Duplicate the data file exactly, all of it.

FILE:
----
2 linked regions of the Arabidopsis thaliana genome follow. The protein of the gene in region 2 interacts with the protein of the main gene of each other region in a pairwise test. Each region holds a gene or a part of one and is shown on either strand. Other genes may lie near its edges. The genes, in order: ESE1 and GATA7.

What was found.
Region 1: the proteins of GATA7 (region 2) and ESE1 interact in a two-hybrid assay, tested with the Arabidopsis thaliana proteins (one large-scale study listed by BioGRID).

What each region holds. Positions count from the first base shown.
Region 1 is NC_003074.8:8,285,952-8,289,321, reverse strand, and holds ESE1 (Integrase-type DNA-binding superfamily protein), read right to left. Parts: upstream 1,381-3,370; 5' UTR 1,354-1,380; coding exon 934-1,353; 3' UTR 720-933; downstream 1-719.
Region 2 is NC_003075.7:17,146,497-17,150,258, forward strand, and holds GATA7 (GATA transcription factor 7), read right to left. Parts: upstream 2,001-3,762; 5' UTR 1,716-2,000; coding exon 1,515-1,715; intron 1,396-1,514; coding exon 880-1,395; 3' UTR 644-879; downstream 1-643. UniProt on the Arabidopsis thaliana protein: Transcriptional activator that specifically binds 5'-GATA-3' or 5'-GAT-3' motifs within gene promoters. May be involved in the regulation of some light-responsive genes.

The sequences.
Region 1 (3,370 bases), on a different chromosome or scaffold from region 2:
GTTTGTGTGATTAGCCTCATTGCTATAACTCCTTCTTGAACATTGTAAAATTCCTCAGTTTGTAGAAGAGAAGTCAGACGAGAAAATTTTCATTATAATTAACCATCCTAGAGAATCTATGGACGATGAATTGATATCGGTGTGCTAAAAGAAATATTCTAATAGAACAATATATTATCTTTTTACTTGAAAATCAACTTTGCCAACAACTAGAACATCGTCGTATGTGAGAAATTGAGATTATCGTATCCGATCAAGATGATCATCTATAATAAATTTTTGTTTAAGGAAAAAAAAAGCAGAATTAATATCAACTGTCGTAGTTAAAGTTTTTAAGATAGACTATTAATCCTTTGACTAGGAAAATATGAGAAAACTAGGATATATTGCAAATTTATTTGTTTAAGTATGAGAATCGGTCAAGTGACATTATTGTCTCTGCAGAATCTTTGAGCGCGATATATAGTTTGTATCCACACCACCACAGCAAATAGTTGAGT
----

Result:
2 linked regions of the Arabidopsis thaliana genome follow. The protein of the gene in region 2 interacts with the protein of the main gene of each other region in a pairwise test. Each region holds a gene or a part of one and is shown on either strand. Other genes may lie near its edges. The genes, in order: ESE1 and GATA7.

What was found.
Region 1: the proteins of GATA7 (region 2) and ESE1 interact in a two-hybrid assay, tested with the Arabidopsis thaliana proteins (one large-scale study listed by BioGRID).

What each region holds. Positions count from the first base shown.
Region 1 is NC_003074.8:8,285,952-8,289,321, reverse strand, and holds ESE1 (Integrase-type DNA-binding superfamily protein), read right to left. Parts: upstream 1,381-3,370; 5' UTR 1,354-1,380; coding exon 934-1,353; 3' UTR 720-933; downstream 1-719.
Region 2 is NC_003075.7:17,146,497-17,150,258, forward strand, and holds GATA7 (GATA transcription factor 7), read right to left. Parts: upstream 2,001-3,762; 5' UTR 1,716-2,000; coding exon 1,515-1,715; intron 1,396-1,514; coding exon 880-1,395; 3' UTR 644-879; downstream 1-643. UniProt on the Arabidopsis thaliana protein: Transcriptional activator that specifically binds 5'-GATA-3' or 5'-GAT-3' motifs within gene promoters. May be involved in the regulation of some light-responsive genes.

The sequences.
Region 1 (3,370 bases), on a different chromosome or scaffold from region 2:
GTTTGTGTGATTAGCCTCATTGCTATAACTCCTTCTTGAACATTGTAAAATTCCTCAGTTTGTAGAAGAGAAGTCAGACGAGAAAATTTTCATTATAATTAACCATCCTAGAGAATCTATGGACGATGAATTGATATCGGTGTGCTAAAAGAAATATTCTAATAGAACAATATATTATCTTTTTACTTGAAAATCAACTTTGCCAACAACTAGAACATCGTCGTATGTGAGAAATTGAGATTATCGTATCCGATCAAGATGATCATCTATAATAAATTTTTGTTTAAGGAAAAAAAAAGCAGAATTAATATCAACTGTCGTAGTTAAAGTTTTTAAGATAGACTATTAATCCTTTGACTAGGAAAATATGAGAAAACTAGGATATATTGCAAATTTATTTGTTTAAGTATGAGAATCGGTCAAGTGACATTATTGTCTCTGCAGAATCTTTGAGCGCGATATATAGTTTGTATCCACACCACCACAGCAAATAGTTGAGT